Whether you’re hiring a new custodial services provider or keeping your current one through the coming year, a thorough review of the custodial services contracts is critical.
A reliable contract janitorial services business should provide you with a detailed contract—one that ensures consistently high standards of sanitation and cost-effective value. In short, a contract amounts to a document of accountability.
With decades of experience in providing contract custodial services, PRIDE Industries knows what constitutes a thorough contract. Here, they sum up five key factors your business should consider when reviewing custodial services contracts.
1: Resourcing and Scheduling
How many cleaners should be scheduled during business hours? What about on evenings, weekends, and holidays?
What, as Goldilocks said, is “just right?”
“The pandemic showed us that one size doesn’t fit all,” says Tim Vanover, Director of Business Development at PRIDE Industries. “Monitoring peak facility usage times and planning for your resource and staff needs are critical in being able to provide a safe and comfortable work environment for employees and visitors.”
Make sure your custodial services contract specifies minimum resourcing requirements. You should also document if there are key periods when scope may increase.
2: To Sub or Not to Sub
A custodial services contract should specify whether subcontractors may help deliver services.
If subcontractors are engaged, will they have the same or equivalent certifications as your preferred vendor? Get this in writing.
“Peace of mind comes from knowing you can rely on high standards of service delivery. Workforce continuity also depends on consistently high levels of sanitation,” says Randy Gregorcyk, Operations Director and Program Development Director at PRIDE Industries.
“If subcontractors may be engaged, verify their procedures. You can do this by asking them to provide third-party certifications.”
3: Custodial Services Reporting: How Much Do You Want to Know?
How often should reporting be provided? You can provide input on this component of a janitorial contract.
Whether you want daily reporting or a broader view of months, quarters, or years, make sure your custodial services contract includes a section to this end.
Many reporting requirements can be automated, helping streamline the sharing of updates. Be sure to agree with the prospective vendor on the full scope of reporting, from materials usage to customer satisfaction. Include a high-level overview of these requirements within the contract.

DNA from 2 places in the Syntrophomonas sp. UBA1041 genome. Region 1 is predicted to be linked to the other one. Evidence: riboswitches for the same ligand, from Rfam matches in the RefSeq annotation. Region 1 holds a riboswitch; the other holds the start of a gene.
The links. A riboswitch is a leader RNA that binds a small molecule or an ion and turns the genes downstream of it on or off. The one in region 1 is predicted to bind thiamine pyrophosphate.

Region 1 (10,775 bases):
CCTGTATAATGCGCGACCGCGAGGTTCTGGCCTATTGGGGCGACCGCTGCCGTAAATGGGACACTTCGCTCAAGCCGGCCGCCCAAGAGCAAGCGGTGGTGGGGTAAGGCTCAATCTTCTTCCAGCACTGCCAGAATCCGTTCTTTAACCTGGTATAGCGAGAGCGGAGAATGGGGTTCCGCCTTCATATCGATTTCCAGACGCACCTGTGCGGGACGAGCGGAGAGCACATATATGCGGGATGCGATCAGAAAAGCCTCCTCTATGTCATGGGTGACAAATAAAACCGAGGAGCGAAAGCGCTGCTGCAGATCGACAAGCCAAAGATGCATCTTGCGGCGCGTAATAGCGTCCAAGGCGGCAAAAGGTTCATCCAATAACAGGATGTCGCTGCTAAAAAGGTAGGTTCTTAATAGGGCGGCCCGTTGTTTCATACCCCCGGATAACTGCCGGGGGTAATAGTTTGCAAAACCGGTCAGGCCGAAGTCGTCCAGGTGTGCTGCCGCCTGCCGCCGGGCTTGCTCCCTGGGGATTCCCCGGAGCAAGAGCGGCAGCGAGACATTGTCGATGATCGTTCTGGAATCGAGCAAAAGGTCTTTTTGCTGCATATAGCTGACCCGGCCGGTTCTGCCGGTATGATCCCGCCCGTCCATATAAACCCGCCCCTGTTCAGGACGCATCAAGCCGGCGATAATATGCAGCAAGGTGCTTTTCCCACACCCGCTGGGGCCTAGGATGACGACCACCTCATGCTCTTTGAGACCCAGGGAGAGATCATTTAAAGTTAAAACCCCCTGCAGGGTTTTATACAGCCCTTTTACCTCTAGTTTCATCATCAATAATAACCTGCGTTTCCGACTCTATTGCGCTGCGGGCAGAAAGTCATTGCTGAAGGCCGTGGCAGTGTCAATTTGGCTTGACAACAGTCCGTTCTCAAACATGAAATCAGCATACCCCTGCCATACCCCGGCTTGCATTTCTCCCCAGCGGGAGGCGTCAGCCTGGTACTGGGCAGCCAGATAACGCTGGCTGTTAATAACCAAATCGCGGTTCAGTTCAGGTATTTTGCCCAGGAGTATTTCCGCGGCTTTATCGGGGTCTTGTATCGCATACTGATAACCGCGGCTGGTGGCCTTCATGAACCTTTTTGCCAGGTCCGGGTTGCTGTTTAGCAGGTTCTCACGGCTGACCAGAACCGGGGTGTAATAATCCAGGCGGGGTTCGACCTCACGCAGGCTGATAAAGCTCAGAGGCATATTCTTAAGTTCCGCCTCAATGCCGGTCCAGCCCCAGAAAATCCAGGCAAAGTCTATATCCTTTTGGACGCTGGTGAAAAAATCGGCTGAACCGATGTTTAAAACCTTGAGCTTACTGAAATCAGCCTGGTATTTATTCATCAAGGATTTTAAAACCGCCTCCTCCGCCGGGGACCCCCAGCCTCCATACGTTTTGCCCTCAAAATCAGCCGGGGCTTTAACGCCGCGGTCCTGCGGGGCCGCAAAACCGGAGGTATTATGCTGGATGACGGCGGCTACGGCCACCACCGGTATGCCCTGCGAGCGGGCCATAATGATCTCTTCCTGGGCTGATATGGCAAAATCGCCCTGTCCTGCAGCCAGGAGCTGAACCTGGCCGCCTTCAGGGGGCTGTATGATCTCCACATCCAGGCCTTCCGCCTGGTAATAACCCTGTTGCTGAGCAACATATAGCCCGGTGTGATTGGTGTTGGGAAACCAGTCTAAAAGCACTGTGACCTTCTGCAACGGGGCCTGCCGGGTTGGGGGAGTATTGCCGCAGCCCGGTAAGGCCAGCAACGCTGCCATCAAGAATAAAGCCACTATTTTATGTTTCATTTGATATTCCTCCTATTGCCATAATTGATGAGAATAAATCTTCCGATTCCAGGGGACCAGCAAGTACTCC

4: Get the Right Tools for the Job
As part of contract negotiations, determine whether the vendor—or you, as the customer—will be responsible for tools and supplies.
Ensure that the equipment supplied is EPA-approved. Personal Protective Equipment (PPE) should also be made available, per the requirements of your facility and industry. Make this clear within your janitorial services contract.
The Global Biorisk Advisory Council (GBAC), a division of ISSA, offers the GBAC Star Facility Accreditation. This accreditation indicates that a facility is safe and hygienic. Maintaining GBAC Star certification means adhering to certain cleaning and disinfection protocols.
If your facility holds GBAC Star status, or if you’re in the process of gaining this certification, check that the required protocols are reflected in your janitorial services contract. After all, five of the 20 program elements for GBAC Star certification relate to cleaning supplies.
5: Keep Your Custodial Services Contract Green
Is sustainability a core part of your organization’s objectives?
If so, make sure your janitorial contract stipulates a requirement for sustainable cleaning processes.
An organization’s sustainability practices have become increasingly important to environmentally conscious customers and investors. Moreover, eco-friendly cleaning supplies enable healthier commercial spaces for both employees and visitors.
Sustainable supplies and practices can also help your organization earn points towards the Green Cleaning Products and Material Credit for LEED’s Building Operations and Maintenance Certification.
Make clear any requirements for green supplies and protocols within your service delivery contract.
During uncertain times, which seems to be all the time, leaders often feel the pressure to balance rising costs alongside other organizational objectives.
However, quality control in sanitation must remain a top priority for all commercial facilities.
If you are under pressure to reduce costs, you may want to consider contract janitorial services that feature flexible terms. This can often be a good solution if you are struggling to fill in-house cleaning jobs due to seasonality or other variables. Contract cleaning services can also help you manage temporary spikes in demand, including those caused by seasonal travel.